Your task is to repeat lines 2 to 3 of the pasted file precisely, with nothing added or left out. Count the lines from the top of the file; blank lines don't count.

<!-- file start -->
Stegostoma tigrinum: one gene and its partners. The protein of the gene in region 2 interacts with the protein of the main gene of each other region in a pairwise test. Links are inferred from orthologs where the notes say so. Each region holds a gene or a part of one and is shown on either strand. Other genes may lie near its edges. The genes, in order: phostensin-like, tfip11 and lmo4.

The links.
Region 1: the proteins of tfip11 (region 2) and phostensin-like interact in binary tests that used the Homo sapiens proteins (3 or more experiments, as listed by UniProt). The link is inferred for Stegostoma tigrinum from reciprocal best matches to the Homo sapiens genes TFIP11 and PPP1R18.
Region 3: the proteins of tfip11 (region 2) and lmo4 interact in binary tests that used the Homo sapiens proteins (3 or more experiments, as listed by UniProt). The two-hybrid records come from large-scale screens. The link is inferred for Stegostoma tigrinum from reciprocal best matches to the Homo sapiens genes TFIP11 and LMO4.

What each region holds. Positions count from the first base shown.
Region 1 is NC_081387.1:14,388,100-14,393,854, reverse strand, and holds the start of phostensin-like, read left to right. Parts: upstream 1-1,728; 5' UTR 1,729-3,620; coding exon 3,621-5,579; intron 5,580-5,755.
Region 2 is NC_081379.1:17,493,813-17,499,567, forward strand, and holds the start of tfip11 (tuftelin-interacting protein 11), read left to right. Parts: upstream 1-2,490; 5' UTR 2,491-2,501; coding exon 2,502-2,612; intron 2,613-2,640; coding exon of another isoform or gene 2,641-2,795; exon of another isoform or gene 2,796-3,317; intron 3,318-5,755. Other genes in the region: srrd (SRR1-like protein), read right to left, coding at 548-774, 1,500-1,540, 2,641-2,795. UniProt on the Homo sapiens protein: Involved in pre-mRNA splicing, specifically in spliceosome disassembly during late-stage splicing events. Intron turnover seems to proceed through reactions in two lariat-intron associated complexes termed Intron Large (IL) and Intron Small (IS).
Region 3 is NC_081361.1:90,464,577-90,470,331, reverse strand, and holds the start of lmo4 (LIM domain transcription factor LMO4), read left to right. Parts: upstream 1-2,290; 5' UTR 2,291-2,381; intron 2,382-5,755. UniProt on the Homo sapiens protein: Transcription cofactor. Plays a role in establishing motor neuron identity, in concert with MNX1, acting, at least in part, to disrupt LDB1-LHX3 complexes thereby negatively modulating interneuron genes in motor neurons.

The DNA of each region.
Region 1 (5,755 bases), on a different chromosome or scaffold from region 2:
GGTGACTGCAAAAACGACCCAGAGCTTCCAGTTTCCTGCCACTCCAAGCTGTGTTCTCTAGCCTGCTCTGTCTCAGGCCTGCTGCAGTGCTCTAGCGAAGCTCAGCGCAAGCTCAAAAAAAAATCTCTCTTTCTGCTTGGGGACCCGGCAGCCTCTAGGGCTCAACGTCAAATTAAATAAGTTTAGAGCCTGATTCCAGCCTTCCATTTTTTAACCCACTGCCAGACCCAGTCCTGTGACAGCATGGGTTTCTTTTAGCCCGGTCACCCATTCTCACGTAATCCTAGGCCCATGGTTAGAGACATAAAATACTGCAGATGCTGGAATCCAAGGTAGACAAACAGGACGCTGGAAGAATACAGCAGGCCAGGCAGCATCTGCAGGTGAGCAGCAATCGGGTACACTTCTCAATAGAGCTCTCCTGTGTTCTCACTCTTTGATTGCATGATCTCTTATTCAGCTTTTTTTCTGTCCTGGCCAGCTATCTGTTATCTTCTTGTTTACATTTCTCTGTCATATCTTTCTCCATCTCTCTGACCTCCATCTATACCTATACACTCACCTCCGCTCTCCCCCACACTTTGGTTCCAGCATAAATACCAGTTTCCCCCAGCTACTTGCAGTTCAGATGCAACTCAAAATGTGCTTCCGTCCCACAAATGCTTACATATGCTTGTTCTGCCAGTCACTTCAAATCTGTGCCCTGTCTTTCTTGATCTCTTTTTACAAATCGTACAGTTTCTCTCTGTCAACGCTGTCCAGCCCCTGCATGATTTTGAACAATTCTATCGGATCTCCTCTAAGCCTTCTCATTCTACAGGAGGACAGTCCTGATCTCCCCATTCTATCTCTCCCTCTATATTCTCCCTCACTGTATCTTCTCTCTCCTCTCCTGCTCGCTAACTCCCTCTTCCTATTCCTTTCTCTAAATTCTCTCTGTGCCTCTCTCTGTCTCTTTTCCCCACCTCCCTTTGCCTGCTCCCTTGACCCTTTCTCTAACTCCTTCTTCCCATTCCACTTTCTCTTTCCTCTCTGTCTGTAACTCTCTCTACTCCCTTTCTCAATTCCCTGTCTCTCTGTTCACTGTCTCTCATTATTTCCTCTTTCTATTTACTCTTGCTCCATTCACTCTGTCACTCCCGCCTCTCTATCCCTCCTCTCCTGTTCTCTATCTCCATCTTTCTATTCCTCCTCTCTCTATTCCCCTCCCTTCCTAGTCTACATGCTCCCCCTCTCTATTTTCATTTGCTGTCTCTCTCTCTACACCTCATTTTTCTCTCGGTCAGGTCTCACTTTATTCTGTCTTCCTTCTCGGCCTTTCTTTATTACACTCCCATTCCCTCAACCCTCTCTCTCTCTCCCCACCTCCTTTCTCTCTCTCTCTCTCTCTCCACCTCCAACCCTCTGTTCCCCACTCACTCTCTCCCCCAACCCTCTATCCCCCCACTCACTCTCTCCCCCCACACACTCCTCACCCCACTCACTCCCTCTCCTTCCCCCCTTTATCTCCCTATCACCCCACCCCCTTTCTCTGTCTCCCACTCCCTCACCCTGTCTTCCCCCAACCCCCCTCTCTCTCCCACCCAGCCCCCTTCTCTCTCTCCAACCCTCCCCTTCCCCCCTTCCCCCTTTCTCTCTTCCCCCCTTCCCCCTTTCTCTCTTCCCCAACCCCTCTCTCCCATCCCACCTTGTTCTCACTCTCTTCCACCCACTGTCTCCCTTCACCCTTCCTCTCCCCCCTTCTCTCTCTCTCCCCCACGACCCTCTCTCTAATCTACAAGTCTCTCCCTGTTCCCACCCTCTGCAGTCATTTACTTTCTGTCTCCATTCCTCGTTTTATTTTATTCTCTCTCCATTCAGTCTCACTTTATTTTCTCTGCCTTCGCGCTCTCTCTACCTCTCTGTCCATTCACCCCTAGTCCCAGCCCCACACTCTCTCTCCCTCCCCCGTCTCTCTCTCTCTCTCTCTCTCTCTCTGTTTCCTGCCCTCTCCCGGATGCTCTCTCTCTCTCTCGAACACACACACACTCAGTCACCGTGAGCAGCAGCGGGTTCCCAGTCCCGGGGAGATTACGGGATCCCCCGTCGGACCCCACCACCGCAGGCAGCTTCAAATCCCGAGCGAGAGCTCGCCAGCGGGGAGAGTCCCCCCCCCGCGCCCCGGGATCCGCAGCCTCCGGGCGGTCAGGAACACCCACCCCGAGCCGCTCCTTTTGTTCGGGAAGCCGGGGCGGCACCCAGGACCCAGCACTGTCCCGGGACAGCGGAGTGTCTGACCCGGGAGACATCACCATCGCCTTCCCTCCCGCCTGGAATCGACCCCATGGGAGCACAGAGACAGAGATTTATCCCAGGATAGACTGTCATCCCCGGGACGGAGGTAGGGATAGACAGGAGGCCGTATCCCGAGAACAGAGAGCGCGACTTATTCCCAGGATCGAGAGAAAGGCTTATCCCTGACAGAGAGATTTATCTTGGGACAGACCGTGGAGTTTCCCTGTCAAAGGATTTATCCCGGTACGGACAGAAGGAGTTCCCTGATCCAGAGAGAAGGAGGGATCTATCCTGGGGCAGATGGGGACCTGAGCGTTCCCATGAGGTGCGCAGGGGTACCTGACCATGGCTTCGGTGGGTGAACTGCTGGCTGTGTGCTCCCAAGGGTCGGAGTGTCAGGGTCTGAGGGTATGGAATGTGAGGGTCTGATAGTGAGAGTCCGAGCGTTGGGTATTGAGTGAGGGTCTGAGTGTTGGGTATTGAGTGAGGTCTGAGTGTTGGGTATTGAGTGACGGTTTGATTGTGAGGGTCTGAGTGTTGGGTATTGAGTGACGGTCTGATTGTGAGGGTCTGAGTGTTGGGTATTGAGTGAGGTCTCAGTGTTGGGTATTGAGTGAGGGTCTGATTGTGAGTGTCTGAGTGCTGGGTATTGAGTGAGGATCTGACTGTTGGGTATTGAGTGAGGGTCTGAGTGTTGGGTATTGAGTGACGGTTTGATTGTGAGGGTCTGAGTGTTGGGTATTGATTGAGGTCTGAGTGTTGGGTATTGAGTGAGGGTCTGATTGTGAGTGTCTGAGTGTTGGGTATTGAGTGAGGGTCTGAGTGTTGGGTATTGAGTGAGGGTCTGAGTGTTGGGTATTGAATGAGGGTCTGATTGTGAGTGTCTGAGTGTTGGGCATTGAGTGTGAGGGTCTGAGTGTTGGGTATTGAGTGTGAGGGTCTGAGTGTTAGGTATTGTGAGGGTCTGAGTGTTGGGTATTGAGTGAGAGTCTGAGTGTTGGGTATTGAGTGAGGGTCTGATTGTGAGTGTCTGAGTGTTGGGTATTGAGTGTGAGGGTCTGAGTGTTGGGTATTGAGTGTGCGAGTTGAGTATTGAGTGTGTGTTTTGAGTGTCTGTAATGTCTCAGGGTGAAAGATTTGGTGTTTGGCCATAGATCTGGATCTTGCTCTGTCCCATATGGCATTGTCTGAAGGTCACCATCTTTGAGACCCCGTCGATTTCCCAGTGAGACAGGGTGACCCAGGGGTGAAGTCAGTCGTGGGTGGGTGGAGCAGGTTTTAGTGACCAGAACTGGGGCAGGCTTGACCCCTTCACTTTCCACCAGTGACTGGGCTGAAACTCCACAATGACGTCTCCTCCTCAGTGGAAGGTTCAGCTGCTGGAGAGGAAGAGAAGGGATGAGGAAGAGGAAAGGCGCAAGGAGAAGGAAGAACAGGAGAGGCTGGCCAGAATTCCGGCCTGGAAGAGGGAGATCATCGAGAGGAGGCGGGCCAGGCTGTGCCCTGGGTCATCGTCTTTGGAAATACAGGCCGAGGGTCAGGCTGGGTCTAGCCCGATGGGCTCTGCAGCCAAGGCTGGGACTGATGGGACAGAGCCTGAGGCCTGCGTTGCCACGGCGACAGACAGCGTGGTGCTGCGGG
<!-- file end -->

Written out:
The links.
Region 1: the proteins of tfip11 (region 2) and phostensin-like interact in binary tests that used the Homo sapiens proteins (3 or more experiments, as listed by UniProt). The link is inferred for Stegostoma tigrinum from reciprocal best matches to the Homo sapiens genes TFIP11 and PPP1R18.